Tenure leads to job security, academic freedom

Illustration by Aaron Logan

Tenure is commonly thought of as the point in a professor’s career where they grab an invincibility star and can’t be fired afterwards.

An episode of “Futurama” features an end-of-the-world scenario where a giant mirror that deflects the sun’s rays threatens to destroy Earth. The scientist who built the mirror wants an enormous raise and tenure before he’ll fix the problem. The government quickly agrees, only to find that the scientist doesn’t care anymore because, hey, he got tenure.

Many students share this idea of tenure, especially when it comes to TEVALs, the teacher evaluation forms we fill out at the end of every semester. We often hear about how the professor does not have to care about anything we say because of his given superpower.

In lieu of this, is there any way we can look at tenure and find that it is doing good, especially if that means professors care more about research than they do their classes?

For teaching to be done well, what is being taught needs to be correct. What we know about the world isn’t grown on trees, it is produced by men and women who make it their life’s work. The professor might have dedicated years of study to something we learn in class for an hour or so.

Tenure is a secure position for research, thinking and study. Without it, professors worried about job security could be influenced on their choice of research topics.

Think about the story of George Washington and the cherry tree. This tale is meant to teach us that honesty is the best policy, but ironically, the story is a fraud. This instance of historical fabrication is relatively harmless, but consider the impact if a researcher advanced a new drug as a cure for cancer, then found out the research was faulty. Without tenure, the researcher might be motivated to protect the lie to advance his or her career, misleading cancer patients and other scientists along the way. Good researchers deserve to look down these rabbit holes without restriction.

Consider the power of a dissatisfied student’s report during a TEVAL. According to an ABC News article from last September, James Franco got a D in an acting class he was taking at NYU around the time he was filming the movie “127 Hours.” The non-tenured professor who gave it to him was fired shortly after, and alleges that Franco’s celebrity status influenced someone at NYU to fill out that pink slip. We should want a system that protects professors from that kind of retribution.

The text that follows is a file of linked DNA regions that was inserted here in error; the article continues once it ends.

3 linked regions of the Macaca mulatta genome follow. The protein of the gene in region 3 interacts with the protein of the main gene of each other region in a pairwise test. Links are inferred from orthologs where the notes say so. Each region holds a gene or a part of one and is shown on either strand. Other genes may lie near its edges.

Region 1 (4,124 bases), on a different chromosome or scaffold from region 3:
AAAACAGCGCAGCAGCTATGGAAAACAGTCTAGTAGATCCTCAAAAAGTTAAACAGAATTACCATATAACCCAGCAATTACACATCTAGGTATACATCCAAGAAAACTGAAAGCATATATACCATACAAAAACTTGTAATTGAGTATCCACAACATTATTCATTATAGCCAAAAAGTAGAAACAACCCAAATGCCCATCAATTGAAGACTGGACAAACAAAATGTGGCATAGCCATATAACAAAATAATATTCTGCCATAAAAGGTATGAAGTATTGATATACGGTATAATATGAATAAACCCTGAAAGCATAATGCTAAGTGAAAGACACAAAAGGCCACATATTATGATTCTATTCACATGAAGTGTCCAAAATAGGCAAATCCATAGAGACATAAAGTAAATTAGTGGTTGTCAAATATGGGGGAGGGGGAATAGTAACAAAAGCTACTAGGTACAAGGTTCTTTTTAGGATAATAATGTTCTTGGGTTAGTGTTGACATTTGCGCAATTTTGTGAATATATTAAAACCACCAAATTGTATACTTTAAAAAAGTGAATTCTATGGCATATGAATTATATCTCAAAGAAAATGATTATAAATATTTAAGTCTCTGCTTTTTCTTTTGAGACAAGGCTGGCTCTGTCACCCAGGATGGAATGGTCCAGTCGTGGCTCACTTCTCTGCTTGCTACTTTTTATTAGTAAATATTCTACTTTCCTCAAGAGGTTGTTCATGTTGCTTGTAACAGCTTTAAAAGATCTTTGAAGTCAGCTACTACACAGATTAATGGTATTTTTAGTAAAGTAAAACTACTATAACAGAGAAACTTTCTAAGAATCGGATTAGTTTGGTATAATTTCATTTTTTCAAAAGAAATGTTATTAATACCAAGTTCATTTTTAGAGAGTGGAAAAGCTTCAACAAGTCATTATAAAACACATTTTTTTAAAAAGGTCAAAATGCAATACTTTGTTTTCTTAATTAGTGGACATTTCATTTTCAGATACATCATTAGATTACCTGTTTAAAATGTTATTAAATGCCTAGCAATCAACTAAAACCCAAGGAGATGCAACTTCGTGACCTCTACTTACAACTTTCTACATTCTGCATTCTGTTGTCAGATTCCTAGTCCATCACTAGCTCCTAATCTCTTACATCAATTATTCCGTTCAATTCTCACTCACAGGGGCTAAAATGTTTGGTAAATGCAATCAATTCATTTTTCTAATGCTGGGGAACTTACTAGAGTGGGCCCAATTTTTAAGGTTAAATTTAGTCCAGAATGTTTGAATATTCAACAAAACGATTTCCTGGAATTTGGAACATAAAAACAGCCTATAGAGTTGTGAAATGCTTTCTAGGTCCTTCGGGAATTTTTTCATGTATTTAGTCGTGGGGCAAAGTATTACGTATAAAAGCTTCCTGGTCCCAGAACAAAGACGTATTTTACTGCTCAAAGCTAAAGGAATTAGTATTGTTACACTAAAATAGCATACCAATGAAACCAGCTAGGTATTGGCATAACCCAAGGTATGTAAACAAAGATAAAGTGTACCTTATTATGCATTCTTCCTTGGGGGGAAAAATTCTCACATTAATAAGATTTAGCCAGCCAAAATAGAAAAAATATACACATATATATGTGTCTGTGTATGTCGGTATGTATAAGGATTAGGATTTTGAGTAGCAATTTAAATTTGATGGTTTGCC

The process for attaining tenure is actually quite difficult. You have to earn tenure, or you probably won’t last long in your employment after a probationary period. Even then, tenure is just a guarantee of due process if you are in line to be fired. You can still be fired if you are tenured, for example, if you’re a bad or incompetent teacher or act inappropriately. You can even be a good teacher and get fired because the school is in financial trouble or your department is being eliminated. Tenure status by no means makes life a walk in the park.

As for graduate teaching assistants, according to the National Educational Association, these part-time teachers are around to complement tenured professors because they cost less. Tenured professors are not taking Indiana Jones-esque excursions for research. On average, tenured professors attend more meetings, work on more papers and teach more classes than their non-tenured colleagues.

The NEA says tenured professors work in excess of 52 hours a week and get paid accordingly. Any given undergraduate class will need a certain number of people to teach a few sections. Instead of hiring professors to teach those classes, we have a GTA teaching in a controlled environment.

Tenure is not the be-all, end-all. It is very hard to earn tenure and it is not a lifetime position. I think the problem with tenure is that the prevailing narrative is always about how a horrible teacher can’t be fired because he somehow got tenured. In reality, tenure is the best way to ensure a quality education for everyone involved.

Patrick White is a junior in journalism and mass communications. Please send comments to opinion@kstatecollegian.com.